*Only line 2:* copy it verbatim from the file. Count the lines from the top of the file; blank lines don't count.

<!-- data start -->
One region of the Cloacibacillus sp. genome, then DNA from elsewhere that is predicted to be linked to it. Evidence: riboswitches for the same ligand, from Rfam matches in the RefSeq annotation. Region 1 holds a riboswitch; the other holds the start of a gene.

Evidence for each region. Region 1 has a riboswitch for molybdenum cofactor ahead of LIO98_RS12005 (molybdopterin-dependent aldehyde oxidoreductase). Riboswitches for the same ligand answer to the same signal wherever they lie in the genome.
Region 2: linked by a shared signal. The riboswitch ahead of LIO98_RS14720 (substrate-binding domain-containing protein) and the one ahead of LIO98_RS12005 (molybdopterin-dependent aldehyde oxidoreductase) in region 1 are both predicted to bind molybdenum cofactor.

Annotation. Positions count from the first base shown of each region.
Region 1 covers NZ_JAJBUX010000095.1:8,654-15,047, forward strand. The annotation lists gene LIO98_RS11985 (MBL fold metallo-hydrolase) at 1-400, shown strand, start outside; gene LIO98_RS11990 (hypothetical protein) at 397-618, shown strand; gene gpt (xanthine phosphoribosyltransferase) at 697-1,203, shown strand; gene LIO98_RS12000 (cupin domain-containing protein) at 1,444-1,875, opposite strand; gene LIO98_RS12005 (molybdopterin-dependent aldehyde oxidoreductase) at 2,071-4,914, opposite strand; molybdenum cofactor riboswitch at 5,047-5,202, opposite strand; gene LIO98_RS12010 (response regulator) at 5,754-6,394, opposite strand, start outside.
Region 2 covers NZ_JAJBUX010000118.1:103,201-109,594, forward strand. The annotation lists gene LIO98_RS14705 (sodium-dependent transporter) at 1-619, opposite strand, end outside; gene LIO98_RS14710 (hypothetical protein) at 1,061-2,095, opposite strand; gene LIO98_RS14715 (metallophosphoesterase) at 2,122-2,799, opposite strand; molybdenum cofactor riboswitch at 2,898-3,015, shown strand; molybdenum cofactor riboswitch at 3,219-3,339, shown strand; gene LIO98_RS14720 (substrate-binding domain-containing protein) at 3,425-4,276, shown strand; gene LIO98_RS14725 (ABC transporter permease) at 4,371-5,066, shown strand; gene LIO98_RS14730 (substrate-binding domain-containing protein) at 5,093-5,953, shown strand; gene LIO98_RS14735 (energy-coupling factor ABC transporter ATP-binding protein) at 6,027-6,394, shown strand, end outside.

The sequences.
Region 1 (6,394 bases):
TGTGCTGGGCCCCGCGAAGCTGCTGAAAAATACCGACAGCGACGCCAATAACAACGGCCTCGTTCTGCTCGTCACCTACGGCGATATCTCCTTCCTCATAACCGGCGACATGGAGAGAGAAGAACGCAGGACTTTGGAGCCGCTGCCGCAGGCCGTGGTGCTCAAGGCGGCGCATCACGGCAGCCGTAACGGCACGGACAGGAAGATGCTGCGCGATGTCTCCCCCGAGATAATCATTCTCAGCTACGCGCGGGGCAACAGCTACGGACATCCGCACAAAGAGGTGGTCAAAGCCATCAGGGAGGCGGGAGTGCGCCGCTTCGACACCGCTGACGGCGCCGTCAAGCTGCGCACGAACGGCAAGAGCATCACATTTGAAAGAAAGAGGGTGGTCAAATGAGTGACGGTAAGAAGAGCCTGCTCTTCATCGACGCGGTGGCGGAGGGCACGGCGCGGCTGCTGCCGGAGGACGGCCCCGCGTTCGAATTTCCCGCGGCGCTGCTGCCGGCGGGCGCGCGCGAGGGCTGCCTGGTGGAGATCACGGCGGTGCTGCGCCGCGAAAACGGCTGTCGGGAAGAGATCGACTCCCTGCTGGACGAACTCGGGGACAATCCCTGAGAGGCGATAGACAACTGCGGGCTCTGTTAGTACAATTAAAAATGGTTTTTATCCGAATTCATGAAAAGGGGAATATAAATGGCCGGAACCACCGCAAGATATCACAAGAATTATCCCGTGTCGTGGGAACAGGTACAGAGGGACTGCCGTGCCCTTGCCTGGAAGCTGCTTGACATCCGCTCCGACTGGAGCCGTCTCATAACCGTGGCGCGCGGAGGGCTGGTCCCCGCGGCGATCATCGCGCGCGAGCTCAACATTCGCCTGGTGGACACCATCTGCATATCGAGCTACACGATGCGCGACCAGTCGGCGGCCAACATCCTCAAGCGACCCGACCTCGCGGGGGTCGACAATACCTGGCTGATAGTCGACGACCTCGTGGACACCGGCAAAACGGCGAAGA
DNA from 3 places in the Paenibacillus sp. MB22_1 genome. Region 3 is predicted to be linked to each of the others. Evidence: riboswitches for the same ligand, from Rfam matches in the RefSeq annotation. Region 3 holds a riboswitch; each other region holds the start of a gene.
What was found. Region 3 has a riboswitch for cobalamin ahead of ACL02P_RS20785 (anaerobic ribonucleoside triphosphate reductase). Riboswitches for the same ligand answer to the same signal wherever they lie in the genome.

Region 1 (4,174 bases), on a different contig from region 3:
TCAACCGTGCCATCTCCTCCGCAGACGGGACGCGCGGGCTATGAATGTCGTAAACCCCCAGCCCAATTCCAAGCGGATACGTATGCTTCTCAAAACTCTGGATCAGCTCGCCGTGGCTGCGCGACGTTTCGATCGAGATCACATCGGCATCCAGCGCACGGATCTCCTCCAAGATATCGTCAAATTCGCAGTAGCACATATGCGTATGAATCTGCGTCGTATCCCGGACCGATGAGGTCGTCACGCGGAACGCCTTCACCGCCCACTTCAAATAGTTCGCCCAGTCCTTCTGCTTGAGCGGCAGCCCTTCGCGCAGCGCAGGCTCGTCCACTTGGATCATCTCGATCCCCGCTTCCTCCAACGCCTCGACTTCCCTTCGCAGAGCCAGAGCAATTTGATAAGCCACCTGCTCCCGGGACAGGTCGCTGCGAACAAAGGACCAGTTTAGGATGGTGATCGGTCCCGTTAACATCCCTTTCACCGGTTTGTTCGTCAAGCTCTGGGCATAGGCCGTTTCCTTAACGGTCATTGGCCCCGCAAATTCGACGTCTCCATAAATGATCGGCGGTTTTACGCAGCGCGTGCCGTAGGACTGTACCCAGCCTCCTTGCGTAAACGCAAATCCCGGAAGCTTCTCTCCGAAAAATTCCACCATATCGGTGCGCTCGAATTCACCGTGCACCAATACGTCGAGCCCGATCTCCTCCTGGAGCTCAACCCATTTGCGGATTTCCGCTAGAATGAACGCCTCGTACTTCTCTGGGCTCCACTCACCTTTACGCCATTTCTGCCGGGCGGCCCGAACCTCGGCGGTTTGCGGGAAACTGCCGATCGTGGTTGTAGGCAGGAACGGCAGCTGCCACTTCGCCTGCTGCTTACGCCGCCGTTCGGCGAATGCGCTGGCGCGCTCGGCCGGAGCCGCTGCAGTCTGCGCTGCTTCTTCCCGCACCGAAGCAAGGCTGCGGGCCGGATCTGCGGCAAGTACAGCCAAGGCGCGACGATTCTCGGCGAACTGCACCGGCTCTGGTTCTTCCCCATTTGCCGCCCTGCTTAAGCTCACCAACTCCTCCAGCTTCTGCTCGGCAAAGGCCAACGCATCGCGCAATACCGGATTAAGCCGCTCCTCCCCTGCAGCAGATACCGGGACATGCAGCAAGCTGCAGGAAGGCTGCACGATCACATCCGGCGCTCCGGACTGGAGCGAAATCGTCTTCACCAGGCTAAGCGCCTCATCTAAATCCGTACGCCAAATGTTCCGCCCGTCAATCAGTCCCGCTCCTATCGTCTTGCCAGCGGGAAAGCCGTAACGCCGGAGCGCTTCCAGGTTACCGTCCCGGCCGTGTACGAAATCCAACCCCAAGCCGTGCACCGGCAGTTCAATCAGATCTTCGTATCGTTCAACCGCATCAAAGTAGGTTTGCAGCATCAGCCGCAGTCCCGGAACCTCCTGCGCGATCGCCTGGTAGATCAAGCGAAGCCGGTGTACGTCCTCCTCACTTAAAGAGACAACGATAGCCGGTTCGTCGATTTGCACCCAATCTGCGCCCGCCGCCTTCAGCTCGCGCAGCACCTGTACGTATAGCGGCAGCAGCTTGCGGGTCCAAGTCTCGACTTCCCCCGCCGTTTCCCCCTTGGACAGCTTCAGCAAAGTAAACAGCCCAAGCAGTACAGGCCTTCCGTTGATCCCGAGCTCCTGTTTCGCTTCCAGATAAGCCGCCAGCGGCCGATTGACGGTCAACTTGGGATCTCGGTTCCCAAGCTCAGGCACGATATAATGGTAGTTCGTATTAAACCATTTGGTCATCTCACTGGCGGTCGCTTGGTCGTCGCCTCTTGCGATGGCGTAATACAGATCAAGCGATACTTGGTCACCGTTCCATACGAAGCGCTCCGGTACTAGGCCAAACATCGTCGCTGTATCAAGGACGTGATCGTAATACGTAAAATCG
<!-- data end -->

Evidence for each region. Region 1 has a riboswitch for molybdenum cofactor ahead of LIO98_RS12005 (molybdopterin-dependent aldehyde oxidoreductase). Riboswitches for the same ligand answer to the same signal wherever they lie in the genome.